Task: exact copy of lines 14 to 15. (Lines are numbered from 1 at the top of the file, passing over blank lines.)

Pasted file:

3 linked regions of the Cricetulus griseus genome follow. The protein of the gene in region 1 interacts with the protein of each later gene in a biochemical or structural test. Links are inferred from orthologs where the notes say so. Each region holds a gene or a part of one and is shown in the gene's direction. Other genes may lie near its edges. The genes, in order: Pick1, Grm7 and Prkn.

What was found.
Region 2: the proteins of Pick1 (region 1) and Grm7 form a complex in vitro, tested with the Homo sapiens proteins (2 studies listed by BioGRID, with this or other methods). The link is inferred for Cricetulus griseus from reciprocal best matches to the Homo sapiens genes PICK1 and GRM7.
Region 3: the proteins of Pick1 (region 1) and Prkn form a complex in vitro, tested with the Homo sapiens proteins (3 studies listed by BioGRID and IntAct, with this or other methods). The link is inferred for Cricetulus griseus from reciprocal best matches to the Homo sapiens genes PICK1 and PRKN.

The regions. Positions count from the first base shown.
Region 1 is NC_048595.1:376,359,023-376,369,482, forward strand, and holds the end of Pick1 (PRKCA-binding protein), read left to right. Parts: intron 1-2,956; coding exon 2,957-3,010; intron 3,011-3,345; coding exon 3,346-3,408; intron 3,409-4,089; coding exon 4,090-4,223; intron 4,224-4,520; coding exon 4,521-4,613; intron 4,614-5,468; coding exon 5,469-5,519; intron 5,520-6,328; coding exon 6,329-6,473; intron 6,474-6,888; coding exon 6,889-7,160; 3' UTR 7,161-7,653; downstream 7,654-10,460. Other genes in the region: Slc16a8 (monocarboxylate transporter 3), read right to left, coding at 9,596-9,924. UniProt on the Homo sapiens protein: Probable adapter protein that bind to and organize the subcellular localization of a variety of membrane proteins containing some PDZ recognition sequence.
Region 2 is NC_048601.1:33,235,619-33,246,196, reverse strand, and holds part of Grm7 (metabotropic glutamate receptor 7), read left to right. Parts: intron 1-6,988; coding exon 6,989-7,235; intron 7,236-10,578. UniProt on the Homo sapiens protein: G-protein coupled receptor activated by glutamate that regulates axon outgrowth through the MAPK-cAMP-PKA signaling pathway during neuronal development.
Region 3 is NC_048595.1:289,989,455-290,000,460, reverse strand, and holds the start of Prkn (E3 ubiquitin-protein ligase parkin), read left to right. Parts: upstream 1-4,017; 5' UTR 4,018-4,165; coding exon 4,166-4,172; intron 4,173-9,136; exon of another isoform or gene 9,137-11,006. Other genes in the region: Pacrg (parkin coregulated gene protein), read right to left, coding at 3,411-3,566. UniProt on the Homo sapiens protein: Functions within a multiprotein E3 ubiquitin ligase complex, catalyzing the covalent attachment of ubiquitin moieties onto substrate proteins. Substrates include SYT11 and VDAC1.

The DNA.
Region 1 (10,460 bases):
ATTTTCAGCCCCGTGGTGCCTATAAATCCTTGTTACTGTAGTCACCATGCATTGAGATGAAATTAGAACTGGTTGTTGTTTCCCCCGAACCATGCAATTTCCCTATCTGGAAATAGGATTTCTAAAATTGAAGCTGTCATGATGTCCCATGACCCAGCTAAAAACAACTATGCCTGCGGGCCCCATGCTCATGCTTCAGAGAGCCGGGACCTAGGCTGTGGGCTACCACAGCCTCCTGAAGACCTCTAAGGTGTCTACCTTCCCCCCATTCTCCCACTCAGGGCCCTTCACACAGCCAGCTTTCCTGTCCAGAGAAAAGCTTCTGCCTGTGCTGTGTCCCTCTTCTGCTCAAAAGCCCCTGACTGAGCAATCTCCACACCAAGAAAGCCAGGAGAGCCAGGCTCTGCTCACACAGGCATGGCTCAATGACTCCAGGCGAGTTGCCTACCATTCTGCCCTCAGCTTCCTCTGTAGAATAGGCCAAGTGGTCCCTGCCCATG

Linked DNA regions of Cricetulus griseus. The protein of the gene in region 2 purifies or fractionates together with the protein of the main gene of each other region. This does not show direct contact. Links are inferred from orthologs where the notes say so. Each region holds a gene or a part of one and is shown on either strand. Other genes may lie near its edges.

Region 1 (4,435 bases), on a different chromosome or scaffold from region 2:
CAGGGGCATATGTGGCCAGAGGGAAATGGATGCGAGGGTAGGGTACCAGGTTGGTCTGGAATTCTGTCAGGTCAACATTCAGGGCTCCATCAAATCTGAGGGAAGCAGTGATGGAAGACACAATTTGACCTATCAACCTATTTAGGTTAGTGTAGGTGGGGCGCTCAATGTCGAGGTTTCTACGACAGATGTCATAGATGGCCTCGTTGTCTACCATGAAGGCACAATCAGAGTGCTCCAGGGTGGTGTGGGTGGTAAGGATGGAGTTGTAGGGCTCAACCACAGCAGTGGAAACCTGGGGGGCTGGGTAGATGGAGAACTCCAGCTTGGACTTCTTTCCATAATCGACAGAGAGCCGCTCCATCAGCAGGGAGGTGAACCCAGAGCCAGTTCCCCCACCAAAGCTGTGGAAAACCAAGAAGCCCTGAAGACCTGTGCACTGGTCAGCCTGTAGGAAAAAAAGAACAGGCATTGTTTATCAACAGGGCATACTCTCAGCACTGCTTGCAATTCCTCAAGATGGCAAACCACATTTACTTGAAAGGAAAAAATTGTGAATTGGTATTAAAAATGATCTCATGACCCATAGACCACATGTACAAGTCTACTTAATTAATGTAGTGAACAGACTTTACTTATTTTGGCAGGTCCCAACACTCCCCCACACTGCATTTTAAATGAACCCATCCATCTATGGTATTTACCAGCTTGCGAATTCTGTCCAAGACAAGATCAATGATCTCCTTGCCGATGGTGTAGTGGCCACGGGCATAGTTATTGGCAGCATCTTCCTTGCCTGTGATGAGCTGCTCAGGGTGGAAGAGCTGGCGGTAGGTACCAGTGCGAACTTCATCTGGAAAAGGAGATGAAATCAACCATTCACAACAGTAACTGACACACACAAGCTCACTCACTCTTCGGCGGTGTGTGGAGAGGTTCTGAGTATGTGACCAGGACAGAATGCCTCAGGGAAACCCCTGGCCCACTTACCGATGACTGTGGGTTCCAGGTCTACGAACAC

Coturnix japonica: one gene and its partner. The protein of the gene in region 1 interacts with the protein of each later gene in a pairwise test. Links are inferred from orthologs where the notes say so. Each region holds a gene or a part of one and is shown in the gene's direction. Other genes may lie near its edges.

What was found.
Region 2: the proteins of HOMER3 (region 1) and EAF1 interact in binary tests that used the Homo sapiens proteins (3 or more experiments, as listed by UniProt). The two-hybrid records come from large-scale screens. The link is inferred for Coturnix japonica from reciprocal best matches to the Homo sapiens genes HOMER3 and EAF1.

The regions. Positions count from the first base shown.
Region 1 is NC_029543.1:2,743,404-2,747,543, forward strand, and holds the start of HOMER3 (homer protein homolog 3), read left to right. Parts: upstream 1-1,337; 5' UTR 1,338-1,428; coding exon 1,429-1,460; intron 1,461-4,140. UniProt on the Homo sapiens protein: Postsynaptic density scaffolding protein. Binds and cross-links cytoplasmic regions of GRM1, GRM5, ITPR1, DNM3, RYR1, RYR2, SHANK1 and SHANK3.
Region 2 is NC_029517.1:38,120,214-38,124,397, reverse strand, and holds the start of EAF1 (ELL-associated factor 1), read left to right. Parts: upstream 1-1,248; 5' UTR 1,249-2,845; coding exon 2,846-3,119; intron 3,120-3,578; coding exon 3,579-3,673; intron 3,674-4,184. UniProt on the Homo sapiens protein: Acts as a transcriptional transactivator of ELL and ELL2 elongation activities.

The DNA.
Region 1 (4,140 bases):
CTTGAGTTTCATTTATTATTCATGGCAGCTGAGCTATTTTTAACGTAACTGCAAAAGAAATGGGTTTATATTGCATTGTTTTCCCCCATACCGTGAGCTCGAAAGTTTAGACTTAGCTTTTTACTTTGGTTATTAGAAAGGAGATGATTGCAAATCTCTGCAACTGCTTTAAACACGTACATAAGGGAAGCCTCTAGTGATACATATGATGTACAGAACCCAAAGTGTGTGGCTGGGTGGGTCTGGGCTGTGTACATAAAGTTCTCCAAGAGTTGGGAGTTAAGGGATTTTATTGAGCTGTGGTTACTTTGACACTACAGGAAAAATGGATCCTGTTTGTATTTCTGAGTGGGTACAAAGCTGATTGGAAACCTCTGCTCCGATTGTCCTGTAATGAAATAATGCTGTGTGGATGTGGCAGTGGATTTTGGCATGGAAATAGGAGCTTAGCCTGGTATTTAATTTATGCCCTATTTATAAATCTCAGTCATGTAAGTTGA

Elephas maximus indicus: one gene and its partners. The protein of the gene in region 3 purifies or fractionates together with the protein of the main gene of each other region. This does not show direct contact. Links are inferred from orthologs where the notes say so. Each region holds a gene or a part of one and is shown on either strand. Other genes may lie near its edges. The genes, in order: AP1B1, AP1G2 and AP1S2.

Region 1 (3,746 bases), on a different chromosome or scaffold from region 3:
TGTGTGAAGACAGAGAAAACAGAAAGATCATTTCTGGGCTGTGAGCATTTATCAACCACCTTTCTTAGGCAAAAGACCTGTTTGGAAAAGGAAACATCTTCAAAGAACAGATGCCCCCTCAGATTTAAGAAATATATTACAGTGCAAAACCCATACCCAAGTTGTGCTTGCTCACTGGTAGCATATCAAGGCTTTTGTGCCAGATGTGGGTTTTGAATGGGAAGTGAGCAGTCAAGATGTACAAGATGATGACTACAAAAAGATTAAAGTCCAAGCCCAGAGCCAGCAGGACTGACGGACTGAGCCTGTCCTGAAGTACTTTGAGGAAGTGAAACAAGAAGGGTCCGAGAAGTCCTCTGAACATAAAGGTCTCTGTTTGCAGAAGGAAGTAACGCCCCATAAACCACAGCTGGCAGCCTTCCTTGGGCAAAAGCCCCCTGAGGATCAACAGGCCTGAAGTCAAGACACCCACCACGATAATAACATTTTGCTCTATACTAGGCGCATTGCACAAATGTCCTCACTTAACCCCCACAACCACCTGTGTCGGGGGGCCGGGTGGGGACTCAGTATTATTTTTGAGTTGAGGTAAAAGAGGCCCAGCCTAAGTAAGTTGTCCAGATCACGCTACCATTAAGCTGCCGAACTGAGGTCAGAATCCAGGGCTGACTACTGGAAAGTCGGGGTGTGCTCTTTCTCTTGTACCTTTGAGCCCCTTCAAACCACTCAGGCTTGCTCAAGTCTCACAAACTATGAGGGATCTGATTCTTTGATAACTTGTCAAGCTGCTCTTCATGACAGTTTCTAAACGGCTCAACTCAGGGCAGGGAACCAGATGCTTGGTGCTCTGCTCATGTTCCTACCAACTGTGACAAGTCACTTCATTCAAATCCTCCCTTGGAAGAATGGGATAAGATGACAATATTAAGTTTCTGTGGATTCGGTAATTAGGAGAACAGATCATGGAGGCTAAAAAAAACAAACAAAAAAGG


CAGGGGCATATGTGGCCAGAGGGAAATGGATGCGAGGGTAGGGTACCAGGTTGGTCTGGAATTCTGTCAGGTCAACATTCAGGGCTCCATCAAATCTGAGGGAAGCAGTGATGGAAGACACAATTTGACCTATCAACCTATTTAGGTTAGTGTAGGTGGGGCGCTCAATGTCGAGGTTTCTACGACAGATGTCATAGATGGCCTCGTTGTCTACCATGAAGGCACAATCAGAGTGCTCCAGGGTGGTGTGGGTGGTAAGGATGGAGTTGTAGGGCTCAACCACAGCAGTGGAAACCTGGGGGGCTGGGTAGATGGAGAACTCCAGCTTGGACTTCTTTCCATAATCGACAGAGAGCCGCTCCATCAGCAGGGAGGTGAACCCAGAGCCAGTTCCCCCACCAAAGCTGTGGAAAACCAAGAAGCCCTGAAGACCTGTGCACTGGTCAGCCTGTAGGAAAAAAAGAACAGGCATTGTTTATCAACAGGGCATACTCTCAGCACTGCTTGCAATTCCTCAAGATGGCAAACCACATTTACTTGAAAGGAAAAAATTGTGAATTGGTATTAAAAATGATCTCATGACCCATAGACCACATGTACAAGTCTACTTAATTAATGTAGTGAACAGACTTTACTTATTTTGGCAGGTCCCAACACTCCCCCACACTGCATTTTAAATGAACCCATCCATCTATGGTATTTACCAGCTTGCGAATTCTGTCCAAGACAAGATCAATGATCTCCTTGCCGATGGTGTAGTGGCCACGGGCATAGTTATTGGCAGCATCTTCCTTGCCTGTGATGAGCTGCTCAGGGTGGAAGAGCTGGCGGTAGGTACCAGTGCGAACTTCATCTGGAAAAGGAGATGAAATCAACCATTCACAACAGTAACTGACACACACAAGCTCACTCACTCTTCGGCGGTGTGTGGAGAGGTTCTGAGTATGTGACCAGGACAGAATGCCTCAGGGAAACCCCTGGCCCACTTACCGATGACTGTGGGTTCCAGGTCTACGAACAC

Coturnix japonica: one gene and its partner. The protein of the gene in region 1 interacts with the protein of each later gene in a pairwise test. Links are inferred from orthologs where the notes say so. Each region holds a gene or a part of one and is shown in the gene's direction. Other genes may lie near its edges.